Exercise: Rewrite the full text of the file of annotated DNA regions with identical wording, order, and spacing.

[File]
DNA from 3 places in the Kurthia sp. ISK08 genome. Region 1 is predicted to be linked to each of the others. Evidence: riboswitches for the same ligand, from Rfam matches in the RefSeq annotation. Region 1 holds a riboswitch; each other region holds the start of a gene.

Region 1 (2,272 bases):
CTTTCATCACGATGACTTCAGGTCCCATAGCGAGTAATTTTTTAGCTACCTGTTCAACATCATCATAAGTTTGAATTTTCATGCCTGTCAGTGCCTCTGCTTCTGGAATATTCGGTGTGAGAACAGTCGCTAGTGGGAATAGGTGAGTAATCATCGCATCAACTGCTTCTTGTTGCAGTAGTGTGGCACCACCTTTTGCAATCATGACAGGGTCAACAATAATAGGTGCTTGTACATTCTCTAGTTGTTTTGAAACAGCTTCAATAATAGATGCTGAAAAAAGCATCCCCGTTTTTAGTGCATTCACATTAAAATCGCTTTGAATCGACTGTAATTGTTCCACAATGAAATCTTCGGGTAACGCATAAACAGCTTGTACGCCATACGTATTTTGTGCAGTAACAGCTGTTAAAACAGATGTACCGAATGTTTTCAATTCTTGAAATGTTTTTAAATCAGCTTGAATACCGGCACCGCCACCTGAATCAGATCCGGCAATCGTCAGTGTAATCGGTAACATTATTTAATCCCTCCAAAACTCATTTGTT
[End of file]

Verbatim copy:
DNA from 3 places in the Kurthia sp. ISK08 genome. Region 1 is predicted to be linked to each of the others. Evidence: riboswitches for the same ligand, from Rfam matches in the RefSeq annotation. Region 1 holds a riboswitch; each other region holds the start of a gene.

Region 1 (2,272 bases):
CTTTCATCACGATGACTTCAGGTCCCATAGCGAGTAATTTTTTAGCTACCTGTTCAACATCATCATAAGTTTGAATTTTCATGCCTGTCAGTGCCTCTGCTTCTGGAATATTCGGTGTGAGAACAGTCGCTAGTGGGAATAGGTGAGTAATCATCGCATCAACTGCTTCTTGTTGCAGTAGTGTGGCACCACCTTTTGCAATCATGACAGGGTCAACAATAATAGGTGCTTGTACATTCTCTAGTTGTTTTGAAACAGCTTCAATAATAGATGCTGAAAAAAGCATCCCCGTTTTTAGTGCATTCACATTAAAATCGCTTTGAATCGACTGTAATTGTTCCACAATGAAATCTTCGGGTAACGCATAAACAGCTTGTACGCCATACGTATTTTGTGCAGTAACAGCTGTTAAAACAGATGTACCGAATGTTTTCAATTCTTGAAATGTTTTTAAATCAGCTTGAATACCGGCACCGCCACCTGAATCAGATCCGGCAATCGTCAGTGTAATCGGTAACATTATTTAATCCCTCCAAAACTCATTTGTT